As I am sure you all know, the Yankees announced today that Phil Hughes will be the 5th starter. I have discussed this at length and you know that I do not like it, so I would prefer to look past the prudence of the actual decision and look at one of the important details. Rob Neyer discussed the Yankees 5th starter situation yesterday, and the following statement stuck out:
Hughes threw 80 innings in 2008, 112 in 2009, and … 200 in 2010?
I don’t think so. The Yankees, reasonably enough, seem to have concluded that Hughes is the fifth-best starter in their organization. I suspect that they already have a reasonable plan to limit him to something like 160 innings this season. I just don’t know what that plan is.
Once again, the Yankee 5th starter is likely to have innings limits, but what will that limit be? I noted yesterday that the Yankees tend to use a pitcher’s previous career high as a baseline, and that Brian Cashman has said neither Joba nor Hughes would have a significant limit in 2010:
Based upon Cashman’s assertion that there will not be a significant cap on Phil’s innings, I would assume that the Yankees will be referring to his previous high as well, as he only threw 106 IP last season, leaving him near 145 for 2010 if the previous season was the baseline. However, his career high was 146 in 2006, meaning he may be allowed to exceed 180 innings.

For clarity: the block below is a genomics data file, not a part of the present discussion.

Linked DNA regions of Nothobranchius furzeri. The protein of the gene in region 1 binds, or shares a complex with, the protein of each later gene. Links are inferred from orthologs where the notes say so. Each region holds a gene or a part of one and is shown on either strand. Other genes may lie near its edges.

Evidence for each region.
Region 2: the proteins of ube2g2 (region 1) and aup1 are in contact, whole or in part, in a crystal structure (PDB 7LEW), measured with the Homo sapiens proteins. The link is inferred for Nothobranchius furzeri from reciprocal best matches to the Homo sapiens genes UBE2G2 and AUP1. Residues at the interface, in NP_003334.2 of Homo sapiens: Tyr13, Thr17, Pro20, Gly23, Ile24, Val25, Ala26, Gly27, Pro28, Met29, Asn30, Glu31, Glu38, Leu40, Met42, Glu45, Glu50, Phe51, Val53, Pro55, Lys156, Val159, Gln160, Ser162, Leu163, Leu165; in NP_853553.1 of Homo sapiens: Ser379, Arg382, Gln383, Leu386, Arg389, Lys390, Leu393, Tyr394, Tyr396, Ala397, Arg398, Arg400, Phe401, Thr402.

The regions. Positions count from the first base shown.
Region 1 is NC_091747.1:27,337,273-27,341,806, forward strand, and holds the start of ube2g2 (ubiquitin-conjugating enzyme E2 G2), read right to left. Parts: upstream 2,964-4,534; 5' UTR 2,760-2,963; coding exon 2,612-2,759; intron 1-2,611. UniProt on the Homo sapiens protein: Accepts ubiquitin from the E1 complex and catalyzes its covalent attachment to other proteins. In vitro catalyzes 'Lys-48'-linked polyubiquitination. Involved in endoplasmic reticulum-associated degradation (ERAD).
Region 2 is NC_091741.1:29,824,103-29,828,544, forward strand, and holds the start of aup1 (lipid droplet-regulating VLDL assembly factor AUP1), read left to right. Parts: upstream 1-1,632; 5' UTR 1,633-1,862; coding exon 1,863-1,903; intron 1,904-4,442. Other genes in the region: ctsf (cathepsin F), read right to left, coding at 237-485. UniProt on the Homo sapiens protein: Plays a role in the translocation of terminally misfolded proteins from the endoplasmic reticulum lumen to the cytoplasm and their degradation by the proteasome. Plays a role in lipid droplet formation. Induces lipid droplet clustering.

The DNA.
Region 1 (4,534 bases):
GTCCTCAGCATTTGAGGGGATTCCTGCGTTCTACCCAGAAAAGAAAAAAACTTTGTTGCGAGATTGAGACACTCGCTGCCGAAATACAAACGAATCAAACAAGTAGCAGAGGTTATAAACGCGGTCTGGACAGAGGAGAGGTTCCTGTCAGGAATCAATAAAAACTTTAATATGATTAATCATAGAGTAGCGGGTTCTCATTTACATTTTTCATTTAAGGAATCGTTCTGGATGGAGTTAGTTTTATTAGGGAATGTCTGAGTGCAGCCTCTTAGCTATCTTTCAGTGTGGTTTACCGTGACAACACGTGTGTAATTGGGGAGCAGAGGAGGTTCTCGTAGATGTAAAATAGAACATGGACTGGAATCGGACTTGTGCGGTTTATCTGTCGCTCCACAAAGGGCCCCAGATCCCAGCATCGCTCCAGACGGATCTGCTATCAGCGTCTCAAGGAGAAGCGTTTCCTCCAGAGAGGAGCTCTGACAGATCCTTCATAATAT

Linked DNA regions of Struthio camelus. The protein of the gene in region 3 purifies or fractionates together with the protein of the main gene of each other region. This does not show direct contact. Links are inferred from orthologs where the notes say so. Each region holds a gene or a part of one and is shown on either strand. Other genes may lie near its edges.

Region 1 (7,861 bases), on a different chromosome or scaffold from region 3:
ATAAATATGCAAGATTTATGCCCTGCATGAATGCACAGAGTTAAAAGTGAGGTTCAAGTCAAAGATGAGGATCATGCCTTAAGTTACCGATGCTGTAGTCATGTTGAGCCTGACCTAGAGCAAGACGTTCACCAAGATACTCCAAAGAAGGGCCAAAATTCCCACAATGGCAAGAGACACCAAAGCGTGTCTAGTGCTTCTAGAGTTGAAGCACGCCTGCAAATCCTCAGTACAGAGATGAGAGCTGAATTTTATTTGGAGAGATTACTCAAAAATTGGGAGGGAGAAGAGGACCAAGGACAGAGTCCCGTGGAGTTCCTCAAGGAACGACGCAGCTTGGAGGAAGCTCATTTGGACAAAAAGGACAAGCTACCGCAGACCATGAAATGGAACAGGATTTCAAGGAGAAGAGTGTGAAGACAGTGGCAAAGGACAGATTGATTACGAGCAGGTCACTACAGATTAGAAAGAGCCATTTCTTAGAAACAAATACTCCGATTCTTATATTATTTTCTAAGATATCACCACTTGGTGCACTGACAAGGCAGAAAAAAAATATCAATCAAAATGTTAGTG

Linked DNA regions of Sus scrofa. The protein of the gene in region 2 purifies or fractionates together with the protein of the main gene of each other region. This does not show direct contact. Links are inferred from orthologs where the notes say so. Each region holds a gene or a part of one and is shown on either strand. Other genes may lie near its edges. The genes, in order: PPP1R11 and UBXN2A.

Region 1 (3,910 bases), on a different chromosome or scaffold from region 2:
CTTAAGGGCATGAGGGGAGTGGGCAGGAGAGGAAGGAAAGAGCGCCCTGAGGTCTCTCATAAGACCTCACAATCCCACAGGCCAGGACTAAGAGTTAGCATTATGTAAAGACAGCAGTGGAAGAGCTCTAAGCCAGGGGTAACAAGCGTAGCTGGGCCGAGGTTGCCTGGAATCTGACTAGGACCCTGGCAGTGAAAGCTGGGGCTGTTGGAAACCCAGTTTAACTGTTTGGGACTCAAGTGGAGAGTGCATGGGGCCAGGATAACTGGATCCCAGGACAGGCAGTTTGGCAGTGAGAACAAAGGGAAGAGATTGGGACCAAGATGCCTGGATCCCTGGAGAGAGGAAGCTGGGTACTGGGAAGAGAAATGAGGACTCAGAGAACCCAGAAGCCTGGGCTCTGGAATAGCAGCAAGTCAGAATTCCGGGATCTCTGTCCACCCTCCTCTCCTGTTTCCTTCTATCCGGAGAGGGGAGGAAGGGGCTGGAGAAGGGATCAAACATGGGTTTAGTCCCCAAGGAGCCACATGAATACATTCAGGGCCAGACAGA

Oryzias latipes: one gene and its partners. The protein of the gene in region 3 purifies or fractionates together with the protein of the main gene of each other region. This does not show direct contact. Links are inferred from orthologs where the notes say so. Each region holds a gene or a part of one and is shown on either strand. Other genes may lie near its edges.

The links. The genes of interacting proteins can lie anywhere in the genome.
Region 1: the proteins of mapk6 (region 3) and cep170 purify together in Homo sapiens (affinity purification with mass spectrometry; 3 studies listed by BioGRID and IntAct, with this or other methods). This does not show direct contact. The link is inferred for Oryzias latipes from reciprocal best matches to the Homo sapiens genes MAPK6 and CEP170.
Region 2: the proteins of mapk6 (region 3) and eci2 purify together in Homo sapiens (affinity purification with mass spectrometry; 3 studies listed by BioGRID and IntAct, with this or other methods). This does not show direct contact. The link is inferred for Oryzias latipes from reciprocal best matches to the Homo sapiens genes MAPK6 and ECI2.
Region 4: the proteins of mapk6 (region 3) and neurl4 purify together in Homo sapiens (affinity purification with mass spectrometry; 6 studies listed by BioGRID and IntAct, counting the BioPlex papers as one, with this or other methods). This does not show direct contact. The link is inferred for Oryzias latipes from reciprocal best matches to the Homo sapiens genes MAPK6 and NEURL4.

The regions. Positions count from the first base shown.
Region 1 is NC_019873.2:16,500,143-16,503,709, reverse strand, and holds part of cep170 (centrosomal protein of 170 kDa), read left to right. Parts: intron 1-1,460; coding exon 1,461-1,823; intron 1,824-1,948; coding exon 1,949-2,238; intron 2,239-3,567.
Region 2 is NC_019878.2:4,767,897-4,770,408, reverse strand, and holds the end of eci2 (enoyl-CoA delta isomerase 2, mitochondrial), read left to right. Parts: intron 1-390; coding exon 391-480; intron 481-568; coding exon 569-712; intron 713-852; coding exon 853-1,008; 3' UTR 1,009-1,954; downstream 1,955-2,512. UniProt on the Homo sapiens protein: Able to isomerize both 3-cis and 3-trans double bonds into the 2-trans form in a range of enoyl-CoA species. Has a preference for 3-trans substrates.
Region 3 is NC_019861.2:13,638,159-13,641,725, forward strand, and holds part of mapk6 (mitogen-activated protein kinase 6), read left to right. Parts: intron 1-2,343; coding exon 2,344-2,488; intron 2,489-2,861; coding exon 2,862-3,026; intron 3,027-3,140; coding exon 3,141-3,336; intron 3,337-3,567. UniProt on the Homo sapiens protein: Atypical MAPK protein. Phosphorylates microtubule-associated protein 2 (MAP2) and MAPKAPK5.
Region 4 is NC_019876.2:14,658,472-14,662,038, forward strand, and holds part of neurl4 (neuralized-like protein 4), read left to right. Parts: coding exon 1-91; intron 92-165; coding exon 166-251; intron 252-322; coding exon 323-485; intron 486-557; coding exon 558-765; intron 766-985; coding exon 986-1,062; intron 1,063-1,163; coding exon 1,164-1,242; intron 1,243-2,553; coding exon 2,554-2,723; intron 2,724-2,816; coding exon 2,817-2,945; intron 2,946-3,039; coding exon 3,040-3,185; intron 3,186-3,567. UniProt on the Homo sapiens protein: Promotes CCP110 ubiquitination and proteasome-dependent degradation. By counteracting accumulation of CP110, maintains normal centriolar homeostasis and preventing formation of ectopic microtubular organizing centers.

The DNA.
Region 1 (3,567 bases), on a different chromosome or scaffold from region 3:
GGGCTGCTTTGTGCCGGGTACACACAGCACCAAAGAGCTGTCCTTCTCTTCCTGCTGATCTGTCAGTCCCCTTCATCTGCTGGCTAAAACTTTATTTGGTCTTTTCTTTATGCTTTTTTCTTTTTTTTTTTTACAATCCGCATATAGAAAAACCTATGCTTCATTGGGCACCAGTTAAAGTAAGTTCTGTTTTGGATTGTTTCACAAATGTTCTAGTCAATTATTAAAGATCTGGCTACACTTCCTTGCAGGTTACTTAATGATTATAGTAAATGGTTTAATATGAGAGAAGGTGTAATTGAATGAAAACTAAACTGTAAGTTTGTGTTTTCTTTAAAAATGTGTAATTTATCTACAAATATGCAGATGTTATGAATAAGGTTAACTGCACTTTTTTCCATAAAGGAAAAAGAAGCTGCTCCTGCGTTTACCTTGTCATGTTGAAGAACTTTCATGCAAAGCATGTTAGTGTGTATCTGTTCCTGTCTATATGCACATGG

The problem with this calculation is that Phil’s previous career high came in 2006. Let’s look at his IP numbers, courtesy of The Baseball Cube:
[image title="Picture 1" size="full" id="16180" align="center" linkto="full" ]
As you can see, Phil’s career high came in 2006, when he threw 146 innings. That is 4 seasons ago, and some have trouble believing that the Yankees are going to depend on that as a baseline for 2010. However, Marc Carig stated on Twitter that Hughes will have a higher limit than Joba did in 2009, when he threw 163.1 innings. I think it is more likely that the Yankees split the difference between a jump from 105 (2009) and 146 (2006) and give Phil about 165-170 innings, as Rob noted. If they do so, Phil will eventually scrape against that limit much as Joba did. Hopefully, they can figure out a way to handle that issue with more aplomb than they did last time. I would think that skipping two starts prior to the All-Star Break and two after the break would make the most sense, with those starts going to Joba or Aceves.
How would you deal with the innings limit?
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